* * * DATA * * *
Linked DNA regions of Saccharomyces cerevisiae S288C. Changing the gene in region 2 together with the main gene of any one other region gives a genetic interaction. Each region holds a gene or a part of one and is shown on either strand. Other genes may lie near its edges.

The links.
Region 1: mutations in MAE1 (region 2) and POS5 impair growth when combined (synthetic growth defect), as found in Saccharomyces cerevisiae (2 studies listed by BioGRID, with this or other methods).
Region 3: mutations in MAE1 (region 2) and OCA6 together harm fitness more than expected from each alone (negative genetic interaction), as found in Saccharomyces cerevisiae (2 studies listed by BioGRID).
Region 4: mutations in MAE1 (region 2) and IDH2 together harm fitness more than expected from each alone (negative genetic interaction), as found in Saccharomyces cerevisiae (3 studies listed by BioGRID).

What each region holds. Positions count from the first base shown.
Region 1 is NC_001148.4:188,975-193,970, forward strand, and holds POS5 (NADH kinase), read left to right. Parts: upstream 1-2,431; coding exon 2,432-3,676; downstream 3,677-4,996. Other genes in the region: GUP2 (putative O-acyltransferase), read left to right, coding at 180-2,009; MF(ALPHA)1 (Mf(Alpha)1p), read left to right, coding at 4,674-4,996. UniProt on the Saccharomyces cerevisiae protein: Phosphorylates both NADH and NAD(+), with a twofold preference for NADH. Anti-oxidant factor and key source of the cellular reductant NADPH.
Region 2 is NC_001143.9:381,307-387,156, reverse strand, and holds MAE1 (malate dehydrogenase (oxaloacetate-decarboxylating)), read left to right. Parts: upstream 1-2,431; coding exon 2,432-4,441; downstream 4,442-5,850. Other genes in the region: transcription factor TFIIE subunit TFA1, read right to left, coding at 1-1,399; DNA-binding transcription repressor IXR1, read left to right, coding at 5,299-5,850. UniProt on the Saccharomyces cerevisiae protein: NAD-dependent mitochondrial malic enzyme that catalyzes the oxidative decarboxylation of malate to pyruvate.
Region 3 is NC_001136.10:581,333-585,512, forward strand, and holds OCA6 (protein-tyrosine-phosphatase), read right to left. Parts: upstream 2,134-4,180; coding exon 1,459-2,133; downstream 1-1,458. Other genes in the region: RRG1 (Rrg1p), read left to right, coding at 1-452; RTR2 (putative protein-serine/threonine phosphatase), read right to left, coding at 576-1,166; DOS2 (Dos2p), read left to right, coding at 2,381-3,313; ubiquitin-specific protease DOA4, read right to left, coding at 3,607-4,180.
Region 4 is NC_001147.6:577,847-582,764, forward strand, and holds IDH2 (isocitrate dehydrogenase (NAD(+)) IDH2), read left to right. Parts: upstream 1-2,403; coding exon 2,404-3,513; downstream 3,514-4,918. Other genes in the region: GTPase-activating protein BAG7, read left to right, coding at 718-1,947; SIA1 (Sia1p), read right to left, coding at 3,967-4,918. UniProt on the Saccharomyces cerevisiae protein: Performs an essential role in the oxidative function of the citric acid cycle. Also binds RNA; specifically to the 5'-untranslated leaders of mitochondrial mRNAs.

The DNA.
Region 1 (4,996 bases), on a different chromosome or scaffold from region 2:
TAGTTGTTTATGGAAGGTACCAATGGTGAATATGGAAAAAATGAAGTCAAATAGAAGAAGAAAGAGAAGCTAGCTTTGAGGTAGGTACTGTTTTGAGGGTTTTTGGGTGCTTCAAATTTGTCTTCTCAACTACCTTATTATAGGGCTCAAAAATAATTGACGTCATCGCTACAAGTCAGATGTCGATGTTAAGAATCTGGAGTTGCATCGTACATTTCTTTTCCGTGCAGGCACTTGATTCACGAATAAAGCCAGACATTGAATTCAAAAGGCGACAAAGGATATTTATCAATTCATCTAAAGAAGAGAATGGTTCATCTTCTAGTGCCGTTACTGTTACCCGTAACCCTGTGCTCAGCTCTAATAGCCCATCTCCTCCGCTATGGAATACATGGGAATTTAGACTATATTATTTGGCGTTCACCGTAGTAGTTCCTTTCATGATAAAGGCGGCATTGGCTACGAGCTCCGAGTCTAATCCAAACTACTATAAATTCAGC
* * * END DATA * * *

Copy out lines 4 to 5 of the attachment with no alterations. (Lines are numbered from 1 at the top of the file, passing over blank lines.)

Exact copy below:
Region 3: mutations in MAE1 (region 2) and OCA6 together harm fitness more than expected from each alone (negative genetic interaction), as found in Saccharomyces cerevisiae (2 studies listed by BioGRID).
Region 4: mutations in MAE1 (region 2) and IDH2 together harm fitness more than expected from each alone (negative genetic interaction), as found in Saccharomyces cerevisiae (3 studies listed by BioGRID).